Table of Contents
This note provides tips and tricks on how to speed up Simulink simulation.
1) Avoid unnecessary continuous signals
The control algorithm should be executed at a fixed rate, which corresponds to the main interrupt execution rate. Besides being more accurate, the simulation is also sped up if the whole control algorithm is executed at the proper rate. This avoids unnecessary computations, buffering,… caused by the use of different rates.
In practice, this means that the whole control model (between the ADC and the PWM blocks) should be executed at a rate equal to CTRLPERIOD.
Ctrl+J shows the color legend.
Ctrl+D refreshes model.
If unwanted execution rates are present in the model, the proper rate can be enforced by specifying CTRLPERIOD as “Sample Time” of a block. Alternatively, a “Signal specification” block can be used to enforce the execution rate of a specific signal.
See “Mastering the sample times” in note PN135 for more details.
2) Avoid simulating dead-times
Oftentimes, the simulation of dead-times is not necessary to validate a control implementation. Not simulating dead-times can greatly improve the simulation speed, as this reduces the number of switching events of every PWM channels, and thus reduces the number of steps that the solver has to compute.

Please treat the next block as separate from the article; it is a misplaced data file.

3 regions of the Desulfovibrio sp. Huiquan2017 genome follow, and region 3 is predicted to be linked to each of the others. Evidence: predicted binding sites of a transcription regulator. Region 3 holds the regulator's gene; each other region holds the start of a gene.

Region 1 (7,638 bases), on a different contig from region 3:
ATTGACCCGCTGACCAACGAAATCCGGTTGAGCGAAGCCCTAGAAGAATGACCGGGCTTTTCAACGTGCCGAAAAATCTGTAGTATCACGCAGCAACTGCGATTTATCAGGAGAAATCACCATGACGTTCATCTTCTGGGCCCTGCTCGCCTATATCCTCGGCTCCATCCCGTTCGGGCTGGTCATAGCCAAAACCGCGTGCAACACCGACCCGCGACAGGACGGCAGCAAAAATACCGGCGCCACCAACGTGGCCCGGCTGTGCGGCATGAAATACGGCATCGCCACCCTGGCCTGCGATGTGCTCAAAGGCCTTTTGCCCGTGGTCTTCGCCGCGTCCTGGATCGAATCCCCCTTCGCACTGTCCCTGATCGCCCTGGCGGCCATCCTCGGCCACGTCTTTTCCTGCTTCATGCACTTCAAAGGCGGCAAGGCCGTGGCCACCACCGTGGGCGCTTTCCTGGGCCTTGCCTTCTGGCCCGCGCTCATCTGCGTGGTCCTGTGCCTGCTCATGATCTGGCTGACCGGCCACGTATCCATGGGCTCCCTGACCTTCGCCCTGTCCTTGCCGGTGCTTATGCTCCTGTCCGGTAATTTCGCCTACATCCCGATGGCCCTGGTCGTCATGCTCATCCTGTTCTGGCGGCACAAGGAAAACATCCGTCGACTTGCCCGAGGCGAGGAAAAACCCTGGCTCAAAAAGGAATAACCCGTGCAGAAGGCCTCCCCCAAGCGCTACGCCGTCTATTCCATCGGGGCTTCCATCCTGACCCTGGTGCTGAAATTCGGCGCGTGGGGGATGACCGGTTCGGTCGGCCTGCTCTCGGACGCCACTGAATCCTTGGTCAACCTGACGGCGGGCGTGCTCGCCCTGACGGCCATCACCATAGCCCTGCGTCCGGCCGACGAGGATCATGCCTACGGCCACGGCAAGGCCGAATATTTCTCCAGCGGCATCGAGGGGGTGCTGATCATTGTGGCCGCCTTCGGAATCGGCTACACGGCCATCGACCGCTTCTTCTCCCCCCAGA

In each PWM modulator where the output mode is “Dual (PWM_H + PWM_L)”, the “Simulate dead-time” can be checked or unchecked:
3) Avoid unnecessary variable PWM phases
The carrier-based PMW modulators have a simplified and optimized model when a constant phase is used. Therefore, when the desired phase is constant, it should be defined in the corresponding parameter field, and not used as a “Block input”:
4) Use Simulink’s accelerator
For complex systems, Simulink’s accelerator can be of great help. This mode generates a standalone executable and runs it, rather than executing directly the interpreted code of the model, resulting in faster simulations.
5) Close unnecessary scopes
Closing unnecessary scopes, or reducing the number of points displayed in each scope, decreases the amount of necessary resources, and thus increases simulation speed.
The results below illustrate the improvements in simulation speed for the “Three-phase grid-tied inverter with boost” example.
|Scenario||Simulation run time (normalized)|
|External constant phase||1.24|
|3 graphs opened (8 variables)||1.4|